The security firm failed to avoid censure over its role in Israel’s occupation despite a legal smokescreen
Thursday’s annual general meeting of G4S, the global security company which provides services to Israeli prisons where Palestinians are held illegally and often tortured, revealed its underlying attitude to international law.
The AGM was attended by campaigners, including executive and staff members of Palestine Solidarity Campaign, who bought shares in order to interrogate the board about G4S’s complicity in Israel’s occupation and its involvement in wider human rights abuses around the world.
Following harsh questioning on its contracts with the Israeli Prison Service at last year’s AGM, G4S published a 16-page summary the day before this year’s meeting of a report entitled Human Rights Review of G4S Israel: Human Rights Report and Legal Opinion. The report unsurprisingly concluded that G4S “has no causal or contributory role in human rights violations.”
If the report was intended to fend off criticism of G4S’s role in the Israeli occupation, it failed spectacularly. Instead, it laid bare G4S’s contempt for the Palestinians and for international law.
In one extraordinary exchange during the AGM, G4S chair John Connolly appeared to claim that the legal opinion contained in the report carries more weight than rulings by the International Court of Justice (ICJ).
During questioning by one campaigner, the board was told: “According to the ICJ, the wall is illegal and therefore the provision of services to it is a breach of international law, so how do you reconcile that with the values you set out in your corporate social responsibility report?”
Referring to the company’s own report, Connolly replied: “We have taken professional legal advice which is contained in our report, and that contradicts your analysis. The report hasn’t found G4S involvement in any breaches of human rights.”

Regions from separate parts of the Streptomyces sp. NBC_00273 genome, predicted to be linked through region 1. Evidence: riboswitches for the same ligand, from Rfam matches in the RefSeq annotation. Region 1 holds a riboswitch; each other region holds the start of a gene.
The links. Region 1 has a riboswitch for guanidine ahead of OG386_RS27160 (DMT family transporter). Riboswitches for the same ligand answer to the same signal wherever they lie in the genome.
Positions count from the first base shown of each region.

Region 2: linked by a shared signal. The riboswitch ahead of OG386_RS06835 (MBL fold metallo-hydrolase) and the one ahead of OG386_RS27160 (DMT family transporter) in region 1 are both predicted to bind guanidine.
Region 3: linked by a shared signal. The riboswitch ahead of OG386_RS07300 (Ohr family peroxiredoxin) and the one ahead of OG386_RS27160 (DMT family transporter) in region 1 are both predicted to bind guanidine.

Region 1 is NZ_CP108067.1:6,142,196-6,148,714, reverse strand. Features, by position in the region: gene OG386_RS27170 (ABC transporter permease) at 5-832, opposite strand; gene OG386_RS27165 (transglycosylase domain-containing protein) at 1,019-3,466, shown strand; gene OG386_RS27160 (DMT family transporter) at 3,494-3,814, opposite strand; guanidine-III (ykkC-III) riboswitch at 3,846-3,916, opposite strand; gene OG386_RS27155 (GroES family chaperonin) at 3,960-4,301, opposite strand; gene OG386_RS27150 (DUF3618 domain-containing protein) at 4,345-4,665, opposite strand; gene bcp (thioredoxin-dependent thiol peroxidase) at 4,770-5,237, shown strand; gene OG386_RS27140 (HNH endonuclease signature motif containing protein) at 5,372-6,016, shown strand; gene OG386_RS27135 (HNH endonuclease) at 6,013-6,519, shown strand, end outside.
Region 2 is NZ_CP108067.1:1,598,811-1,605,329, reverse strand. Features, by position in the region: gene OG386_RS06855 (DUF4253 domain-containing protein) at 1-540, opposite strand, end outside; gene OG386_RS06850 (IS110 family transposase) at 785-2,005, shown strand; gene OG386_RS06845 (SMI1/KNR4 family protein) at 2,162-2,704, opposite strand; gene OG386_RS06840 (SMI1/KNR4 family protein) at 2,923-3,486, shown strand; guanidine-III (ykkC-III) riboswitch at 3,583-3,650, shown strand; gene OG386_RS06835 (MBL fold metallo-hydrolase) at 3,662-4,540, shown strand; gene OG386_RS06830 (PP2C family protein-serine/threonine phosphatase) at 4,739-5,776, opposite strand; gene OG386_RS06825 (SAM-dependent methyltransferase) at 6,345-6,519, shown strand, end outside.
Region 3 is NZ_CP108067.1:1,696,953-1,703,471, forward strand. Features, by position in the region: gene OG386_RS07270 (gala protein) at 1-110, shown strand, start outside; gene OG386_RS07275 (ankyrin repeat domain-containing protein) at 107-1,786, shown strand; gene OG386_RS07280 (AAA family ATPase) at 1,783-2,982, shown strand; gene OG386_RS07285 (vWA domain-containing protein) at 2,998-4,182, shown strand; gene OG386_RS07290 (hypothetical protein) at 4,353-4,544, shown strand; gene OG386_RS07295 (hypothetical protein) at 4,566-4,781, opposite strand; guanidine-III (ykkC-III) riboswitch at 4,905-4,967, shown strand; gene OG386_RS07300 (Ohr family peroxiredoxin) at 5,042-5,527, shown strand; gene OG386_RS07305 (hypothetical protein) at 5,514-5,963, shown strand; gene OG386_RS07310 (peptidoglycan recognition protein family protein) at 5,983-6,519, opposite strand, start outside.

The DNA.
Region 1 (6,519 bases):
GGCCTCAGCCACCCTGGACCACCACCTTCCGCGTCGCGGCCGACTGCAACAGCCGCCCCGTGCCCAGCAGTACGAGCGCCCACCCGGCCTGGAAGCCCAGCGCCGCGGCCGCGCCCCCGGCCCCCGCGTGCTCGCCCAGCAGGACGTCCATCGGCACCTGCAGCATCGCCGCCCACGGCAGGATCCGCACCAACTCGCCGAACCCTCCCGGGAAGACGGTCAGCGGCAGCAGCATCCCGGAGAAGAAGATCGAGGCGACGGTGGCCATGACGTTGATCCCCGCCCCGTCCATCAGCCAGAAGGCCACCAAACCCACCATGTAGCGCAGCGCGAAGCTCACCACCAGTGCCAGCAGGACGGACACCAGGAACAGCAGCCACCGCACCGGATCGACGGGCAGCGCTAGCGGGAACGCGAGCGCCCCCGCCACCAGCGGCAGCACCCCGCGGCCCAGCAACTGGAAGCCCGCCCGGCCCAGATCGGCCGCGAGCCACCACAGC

Connolly’s dismissal of the ICJ advisory opinion on the wall, made in 2004, was all the more astonishing because the “professional legal advice” taken by G4S was highly selective and sought from two academics with a strong pro-Israel stance.
The G4S report was co-authored by Dr Hugo Slim, a senior research fellow at the Oxford Institute for Ethics, Law and Armed Conflict, and Professor Guglielmo Verdirame, professor of international law at Kings College London.
In November 2012, near the end of Israel’s eight-day assault on Gaza, Verdirame wrote an article for BBC Online in which he defended Israel’s vicious attack on a refugee population in legal terms.
A month earlier, he had presented the same arguments, justifying Israel’s right to “self-defence” against the stateless Palestinians to a Zionist Federation “knowledge seminar for Israel advocates” in London.
Slim, at the end of Israel’s three-week massacre in Gaza in December 2008/January 2009, wrote an opinion piece for Open Democracy in which he questioned the “disproportionate degree of outrage” the suffering of the Palestinians “seems to provoke.”
Despite these seemingly zionist credentials, both Slim and Verdirame were referred to throughout the G4S AGM by Connolly and G4S chief executive Ashley Almanza as “independent,” “credible” and “respectable.”
In their report for G4S, Slim and Verdirame blame the Palestinians for their own occupation and oppression. In a section headlined Palestinian Responsibility for Human Rights Risks, these “experts” write: “Many of G4S’s critics overlook the high level of Palestinian responsibility for the conflict and its security dynamics.”
Meanwhile, Slim and Verdirame produce the zionist accusation of delegitimisation in an attempt to remove credibility from pro-Palestinian campaigners, writing: “Campaigns against companies form a key part of a wider strategy by the Palestinian solidarity movement to delegitimize the state of Israel.”
Slim and Verdirame appear to have been carefully chosen by G4S to write this report, and Connolly’s dismissal of the ICJ in favour of his company’s “respectable” and “independent” experts is indicative of G4S’s callous attitude towards the human rights of Palestinians.
G4S refused to categorically confirm or deny whether or not it would be pulling out of all its contracts in Israel and the West Bank on Thursday. However, the pressure on the company over its involvement in Israel’s illegal occupation is now immense.
At the beginning of this week, the Organisation for Economic Co-operation and Development announced that it would be investigating G4S over whether it has breached the human rights of Palestinians as a result of its Israeli prison contracts. And the Bill and Melinda Gates Foundation said last week that it would be significantly divesting from the firm.
G4S’s AGM, which was dominated by the issue of Palestine and Israel, will only have added to this pressure.